Nakhagra, Nakhāgra, Nakha-agra: 5 definitions


Nakhagra means something in Hinduism, Sanskrit. If you want to know the exact meaning, history, etymology or English translation of this term then check out the descriptions on this page. Add your comment or reference to a book if you want to contribute to this summary article.

In Hinduism

Yoga (school of philosophy)

[«previous next»] — Nakhagra in Yoga glossary
Source: ORA: Amanaska (king of all yogas): A Critical Edition and Annotated Translation by Jason Birch

Nakhāgra (नखाग्र) refers to the “tip of one’s toenails”, according to the Amanaska Yoga treatise dealing with meditation, absorption, yogic powers and liberation.—Accordingly, as Īśvara says to Vāmadeva: “[...] [The yogin] whose whole body is held relaxed, [even] up to the tip of his toenails (nakhāgra) and the tuft of hair on the crown of his head, is free from all thoughts and movement, both externally and internally. [...]”.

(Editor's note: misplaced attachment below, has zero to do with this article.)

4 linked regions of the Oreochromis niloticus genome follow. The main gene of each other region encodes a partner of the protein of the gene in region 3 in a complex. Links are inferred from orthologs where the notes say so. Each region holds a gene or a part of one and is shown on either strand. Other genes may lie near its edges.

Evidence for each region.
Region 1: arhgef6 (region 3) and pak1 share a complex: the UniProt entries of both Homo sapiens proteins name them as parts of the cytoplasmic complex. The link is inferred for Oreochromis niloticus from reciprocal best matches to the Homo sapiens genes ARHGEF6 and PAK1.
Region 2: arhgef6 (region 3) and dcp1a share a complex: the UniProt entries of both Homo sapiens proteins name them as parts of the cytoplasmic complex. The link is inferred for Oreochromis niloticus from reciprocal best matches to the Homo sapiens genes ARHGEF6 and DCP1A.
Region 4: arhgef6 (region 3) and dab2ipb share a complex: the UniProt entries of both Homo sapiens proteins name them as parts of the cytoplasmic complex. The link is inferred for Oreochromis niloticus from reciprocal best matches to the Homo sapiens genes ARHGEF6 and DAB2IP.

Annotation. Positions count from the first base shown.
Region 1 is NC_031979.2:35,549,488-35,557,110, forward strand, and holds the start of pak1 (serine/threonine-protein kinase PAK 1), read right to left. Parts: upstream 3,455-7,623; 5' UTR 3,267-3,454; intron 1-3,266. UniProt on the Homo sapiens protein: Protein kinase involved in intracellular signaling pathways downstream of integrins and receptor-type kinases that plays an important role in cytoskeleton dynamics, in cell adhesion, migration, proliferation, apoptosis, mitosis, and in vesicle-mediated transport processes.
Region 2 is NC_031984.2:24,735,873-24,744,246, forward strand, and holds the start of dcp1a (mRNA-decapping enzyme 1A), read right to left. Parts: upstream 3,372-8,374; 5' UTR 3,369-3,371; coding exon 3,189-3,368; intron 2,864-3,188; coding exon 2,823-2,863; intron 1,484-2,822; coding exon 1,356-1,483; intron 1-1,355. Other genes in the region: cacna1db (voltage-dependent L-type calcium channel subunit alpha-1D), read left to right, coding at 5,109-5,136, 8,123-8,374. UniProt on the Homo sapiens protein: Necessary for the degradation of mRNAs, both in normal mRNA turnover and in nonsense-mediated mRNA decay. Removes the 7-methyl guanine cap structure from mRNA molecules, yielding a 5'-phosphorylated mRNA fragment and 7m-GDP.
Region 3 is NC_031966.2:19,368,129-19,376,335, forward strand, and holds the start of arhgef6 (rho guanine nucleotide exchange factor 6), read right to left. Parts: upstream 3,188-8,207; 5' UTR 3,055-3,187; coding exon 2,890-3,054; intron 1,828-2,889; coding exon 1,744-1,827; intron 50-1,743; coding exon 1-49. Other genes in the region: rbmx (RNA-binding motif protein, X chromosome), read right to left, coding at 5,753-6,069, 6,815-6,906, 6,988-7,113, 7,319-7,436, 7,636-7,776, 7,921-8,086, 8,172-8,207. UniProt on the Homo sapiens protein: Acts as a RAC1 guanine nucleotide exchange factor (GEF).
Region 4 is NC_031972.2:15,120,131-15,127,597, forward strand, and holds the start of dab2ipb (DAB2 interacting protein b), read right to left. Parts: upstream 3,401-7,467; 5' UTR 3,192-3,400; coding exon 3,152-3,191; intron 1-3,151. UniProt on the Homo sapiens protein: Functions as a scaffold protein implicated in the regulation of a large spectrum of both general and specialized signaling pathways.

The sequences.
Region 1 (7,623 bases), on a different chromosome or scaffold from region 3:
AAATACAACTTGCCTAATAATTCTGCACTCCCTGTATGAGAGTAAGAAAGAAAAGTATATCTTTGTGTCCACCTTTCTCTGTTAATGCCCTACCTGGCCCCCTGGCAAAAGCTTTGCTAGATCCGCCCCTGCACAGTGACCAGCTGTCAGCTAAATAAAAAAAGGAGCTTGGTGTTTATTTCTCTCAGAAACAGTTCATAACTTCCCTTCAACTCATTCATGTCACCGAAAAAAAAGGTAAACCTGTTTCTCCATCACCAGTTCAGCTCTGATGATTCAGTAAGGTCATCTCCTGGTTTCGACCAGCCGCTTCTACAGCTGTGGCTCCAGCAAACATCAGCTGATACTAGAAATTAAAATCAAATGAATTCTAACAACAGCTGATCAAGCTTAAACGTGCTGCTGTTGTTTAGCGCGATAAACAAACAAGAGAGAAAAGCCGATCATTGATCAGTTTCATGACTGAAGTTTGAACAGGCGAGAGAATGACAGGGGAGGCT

Yoga book cover
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Yoga is originally considered a branch of Hindu philosophy (astika), but both ancient and modern Yoga combine the physical, mental and spiritual. Yoga teaches various physical techniques also known as āsanas (postures), used for various purposes (eg., meditation, contemplation, relaxation).

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Languages of India and abroad

Sanskrit dictionary

Source: Cologne Digital Sanskrit Dictionaries: Benfey Sanskrit-English Dictionary

Nakhāgra (नखाग्र).—n. the tip of the nails, [Mānavadharmaśāstra] 2, 167.

Nakhāgra is a Sanskrit compound consisting of the terms nakha and agra (अग्र).

Source: Cologne Digital Sanskrit Dictionaries: Cappeller Sanskrit-English Dictionary

Nakhāgra (नखाग्र).—[neuter] nail-point.

Source: Cologne Digital Sanskrit Dictionaries: Monier-Williams Sanskrit-English Dictionary

Nakhāgra (नखाग्र):—[from nakha] n. n°-point, [Śatapatha-brāhmaṇa]

[Sanskrit to German]

Nakhagra in German

context information

Sanskrit, also spelled संस्कृतम् (saṃskṛtam), is an ancient language of India commonly seen as the grandmother of the Indo-European language family (even English!). Closely allied with Prakrit and Pali, Sanskrit is more exhaustive in both grammar and terms and has the most extensive collection of literature in the world, greatly surpassing its sister-languages Greek and Latin.

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